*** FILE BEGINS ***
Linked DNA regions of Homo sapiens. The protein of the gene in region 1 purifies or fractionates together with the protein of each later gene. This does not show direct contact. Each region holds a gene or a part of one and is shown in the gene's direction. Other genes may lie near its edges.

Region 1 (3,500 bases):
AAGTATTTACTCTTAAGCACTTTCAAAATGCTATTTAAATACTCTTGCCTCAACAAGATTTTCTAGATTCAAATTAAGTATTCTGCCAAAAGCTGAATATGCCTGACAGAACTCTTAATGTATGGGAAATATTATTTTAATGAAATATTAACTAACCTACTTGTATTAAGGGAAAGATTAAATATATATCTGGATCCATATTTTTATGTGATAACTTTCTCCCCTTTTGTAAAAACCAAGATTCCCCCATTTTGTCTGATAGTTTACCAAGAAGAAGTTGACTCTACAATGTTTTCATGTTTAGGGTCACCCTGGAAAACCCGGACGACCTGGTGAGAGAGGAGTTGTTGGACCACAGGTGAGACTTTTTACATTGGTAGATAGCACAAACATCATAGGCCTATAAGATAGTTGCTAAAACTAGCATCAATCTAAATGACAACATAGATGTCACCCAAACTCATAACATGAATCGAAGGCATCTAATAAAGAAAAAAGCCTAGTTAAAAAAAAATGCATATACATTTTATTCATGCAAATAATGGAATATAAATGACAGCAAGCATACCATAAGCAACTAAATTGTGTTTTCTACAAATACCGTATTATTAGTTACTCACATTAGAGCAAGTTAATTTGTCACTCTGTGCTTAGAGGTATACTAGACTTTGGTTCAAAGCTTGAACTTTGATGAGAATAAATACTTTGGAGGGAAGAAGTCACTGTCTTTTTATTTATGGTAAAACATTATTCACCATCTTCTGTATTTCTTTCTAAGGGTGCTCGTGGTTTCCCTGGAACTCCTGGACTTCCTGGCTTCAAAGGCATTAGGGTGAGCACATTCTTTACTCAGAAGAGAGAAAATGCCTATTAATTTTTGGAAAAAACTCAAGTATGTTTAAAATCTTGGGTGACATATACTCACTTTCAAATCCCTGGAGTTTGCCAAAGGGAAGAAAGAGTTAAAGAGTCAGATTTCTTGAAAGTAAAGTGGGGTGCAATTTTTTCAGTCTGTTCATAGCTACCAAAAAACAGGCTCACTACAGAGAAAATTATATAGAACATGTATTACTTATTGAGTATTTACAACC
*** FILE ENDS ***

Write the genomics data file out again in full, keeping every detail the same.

Linked DNA regions of Homo sapiens. The protein of the gene in region 1 purifies or fractionates together with the protein of each later gene. This does not show direct contact. Each region holds a gene or a part of one and is shown in the gene's direction. Other genes may lie near its edges.

Region 1 (3,500 bases):
AAGTATTTACTCTTAAGCACTTTCAAAATGCTATTTAAATACTCTTGCCTCAACAAGATTTTCTAGATTCAAATTAAGTATTCTGCCAAAAGCTGAATATGCCTGACAGAACTCTTAATGTATGGGAAATATTATTTTAATGAAATATTAACTAACCTACTTGTATTAAGGGAAAGATTAAATATATATCTGGATCCATATTTTTATGTGATAACTTTCTCCCCTTTTGTAAAAACCAAGATTCCCCCATTTTGTCTGATAGTTTACCAAGAAGAAGTTGACTCTACAATGTTTTCATGTTTAGGGTCACCCTGGAAAACCCGGACGACCTGGTGAGAGAGGAGTTGTTGGACCACAGGTGAGACTTTTTACATTGGTAGATAGCACAAACATCATAGGCCTATAAGATAGTTGCTAAAACTAGCATCAATCTAAATGACAACATAGATGTCACCCAAACTCATAACATGAATCGAAGGCATCTAATAAAGAAAAAAGCCTAGTTAAAAAAAAATGCATATACATTTTATTCATGCAAATAATGGAATATAAATGACAGCAAGCATACCATAAGCAACTAAATTGTGTTTTCTACAAATACCGTATTATTAGTTACTCACATTAGAGCAAGTTAATTTGTCACTCTGTGCTTAGAGGTATACTAGACTTTGGTTCAAAGCTTGAACTTTGATGAGAATAAATACTTTGGAGGGAAGAAGTCACTGTCTTTTTATTTATGGTAAAACATTATTCACCATCTTCTGTATTTCTTTCTAAGGGTGCTCGTGGTTTCCCTGGAACTCCTGGACTTCCTGGCTTCAAAGGCATTAGGGTGAGCACATTCTTTACTCAGAAGAGAGAAAATGCCTATTAATTTTTGGAAAAAACTCAAGTATGTTTAAAATCTTGGGTGACATATACTCACTTTCAAATCCCTGGAGTTTGCCAAAGGGAAGAAAGAGTTAAAGAGTCAGATTTCTTGAAAGTAAAGTGGGGTGCAATTTTTTCAGTCTGTTCATAGCTACCAAAAAACAGGCTCACTACAGAGAAAATTATATAGAACATGTATTACTTATTGAGTATTTACAACC